Of strikes and storms: A potentially disastrous political season

Beware of the Ides of August! With most of this year’s primary elections settled, except for 13 states that hold primaries in August and September, political pundits are turning their attention to public opinion polling about issues confronting our nation. In the background, a potential confluence of events is building to what could become a “perfect storm” that reshapes the sentiments of voters nationwide.

In a recent Pew Research Center survey, only 20 percent of Democrats and 5 percent of Republicans rated the conditions of the U.S. economy as “excellent/good,” and of those surveyed, 75 percent said they are “very concerned” about rising prices for food, gasoline and other goods.

Exposed only over the past two years, our supply chains for decades have been a fragile network of just-in-time delivery. Persistent disruptions of supply chains are a key component driving concerns about the economy and, to an extent, inflation.

As summer winds down and we look toward November’s midterm elections, it’s important to step back to consider what poses incredible risk to our supply chain. We are in the midst of two stalled labor negotiations in the transportation sector and about to enter the peak of hurricane season. The convergence of these events could wreak havoc on our economy and the elections.

On July 1, the contract expired for more than 22,000 West Coast dockworkers who continue to handle nearly 40 percent of U.S. imports, and talks linger on with the Pacific Maritime Association. Simultaneously, 115,000 railroad workers nationwide, who move over 20 billion tons of goods per year, await a new contract after more than two years of failed negotiations.

While those close to the contract talks for dockworkers remain positive and committed to keeping cargo flowing, many U.S. industries are worried and cite the 2002 lockout and 2015 eight-day strike as examples that set the U.S. economy back billions of dollars and required intervention from presidents George W. Bush and Barack Obama, respectively. The outlook is not as bright for rail workers. Despite President Biden’s appointment of a Presidential Emergency Board to help resolve the contract dispute, some close to the talks believe a resolution will remain evasive and simply delay a strike.

With these labor disputes serving as the backdrop, NOAA’s outlook for the 2022 Atlantic hurricane season predicts above-average hurricane activity, including the potential for three to six major storms. Even though the season has remained relatively quiet, with only three named storms that were relatively weak and short-lived, peak hurricane season is not until mid-August and runs through late October. During this window we should expect intensification of the quantity and strength of storms.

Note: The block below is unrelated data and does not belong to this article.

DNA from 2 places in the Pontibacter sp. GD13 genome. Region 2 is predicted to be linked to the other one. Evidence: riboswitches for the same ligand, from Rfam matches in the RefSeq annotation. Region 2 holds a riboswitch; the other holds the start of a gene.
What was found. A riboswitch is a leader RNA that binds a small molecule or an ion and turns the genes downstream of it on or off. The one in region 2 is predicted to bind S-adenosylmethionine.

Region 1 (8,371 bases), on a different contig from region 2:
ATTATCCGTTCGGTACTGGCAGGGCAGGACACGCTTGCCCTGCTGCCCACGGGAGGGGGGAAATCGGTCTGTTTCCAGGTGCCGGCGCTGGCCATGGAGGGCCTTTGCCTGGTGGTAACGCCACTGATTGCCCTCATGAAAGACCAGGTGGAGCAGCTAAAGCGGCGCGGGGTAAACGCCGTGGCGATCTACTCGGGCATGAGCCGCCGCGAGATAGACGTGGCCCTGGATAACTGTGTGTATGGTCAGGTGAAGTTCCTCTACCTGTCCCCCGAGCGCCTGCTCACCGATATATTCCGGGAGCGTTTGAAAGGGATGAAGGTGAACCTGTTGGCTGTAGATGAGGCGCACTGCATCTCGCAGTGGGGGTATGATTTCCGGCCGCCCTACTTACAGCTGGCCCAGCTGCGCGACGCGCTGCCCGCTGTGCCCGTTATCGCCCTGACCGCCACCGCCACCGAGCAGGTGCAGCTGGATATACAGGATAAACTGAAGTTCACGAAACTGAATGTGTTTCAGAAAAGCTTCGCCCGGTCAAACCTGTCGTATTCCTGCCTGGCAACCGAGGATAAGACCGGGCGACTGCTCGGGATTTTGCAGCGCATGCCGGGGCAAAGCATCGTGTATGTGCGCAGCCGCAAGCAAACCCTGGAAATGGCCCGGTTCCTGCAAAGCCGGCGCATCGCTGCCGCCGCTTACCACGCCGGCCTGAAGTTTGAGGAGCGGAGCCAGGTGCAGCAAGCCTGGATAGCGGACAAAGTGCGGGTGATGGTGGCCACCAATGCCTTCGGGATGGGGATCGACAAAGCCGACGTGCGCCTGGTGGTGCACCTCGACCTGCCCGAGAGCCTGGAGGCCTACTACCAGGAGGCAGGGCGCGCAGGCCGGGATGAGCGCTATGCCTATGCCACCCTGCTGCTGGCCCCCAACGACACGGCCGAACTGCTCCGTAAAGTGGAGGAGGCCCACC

Hurricanes disrupt community lifelines — what the Federal Emergency Management Agency (FEMA) describes as the “seven enablers” of continuous operation of critical government and business functions that are essential to human health, public safety or economic security. My tenure with the National Security Council as senior director for resilience policy included the record-setting 2020 Atlantic hurricane season with its 30 named storms; 12 storms making landfall in the contiguous U.S.; and 10 of those storms forming in September alone. In this role, I recognized that rapid restoration of these lifelines requires resilient supply chains, and that accountability and public perception of disaster response easily can translate into a political context.

A Fox News survey released on July 17 found an astounding 93 percent of American voters are “concerned” about inflation. Any minor disruption to supply chains will have a cascading effect, impacting prices and consumer confidence and requiring decisive leadership to mitigate. Strikes by critical transportation workers or a hurricane affecting the United States could bring about a knee-jerk reaction in the economy. And there is a very real possibility that strikes and storms could converge in the coming weeks.

Striking dockworkers and railroad workers — even for only a few days — in the run-up to a major hurricane would send reverberations across the country and bring surging costs on commodities. That could jeopardize the ability of responders to send supplies quickly to where they are needed. Emergency managers for years have educated communities on what it means to be prepared, suggesting they include a three- to seven-day supply of water and nonperishable food. This year, being prepared may require having supplies that exceed seven days given the state of supply chains.

We must ask ourselves if elected officials at all levels of government are taking the steps necessary to minimize the impacts of potential disruptions. Are state and local governments preparing hurricane-prone communities for the instability in supply chains? Has the federal government, which has widely integrated the private sector into its domestic response plans, accounted for supply chain challenges? Especially during election season, a crisis can have far-reaching implications.

The road to this year’s midterms already has had twists and turns. From pessimism about the economy to polarizing views on ideological issues, the winds of this fall are hardly settled. A domestic disaster, such as a damaging hurricane, compounded by two labor strikes in critical industries, if negotiations fail, could further alter the political landscape in 2023 and beyond. 

Brian J. Cavanaugh is a senior vice president at American Global Strategies LLC. He served as special assistant to the president and senior director for resilience policy at the U.S. National Security Council from 2018 to 2021.

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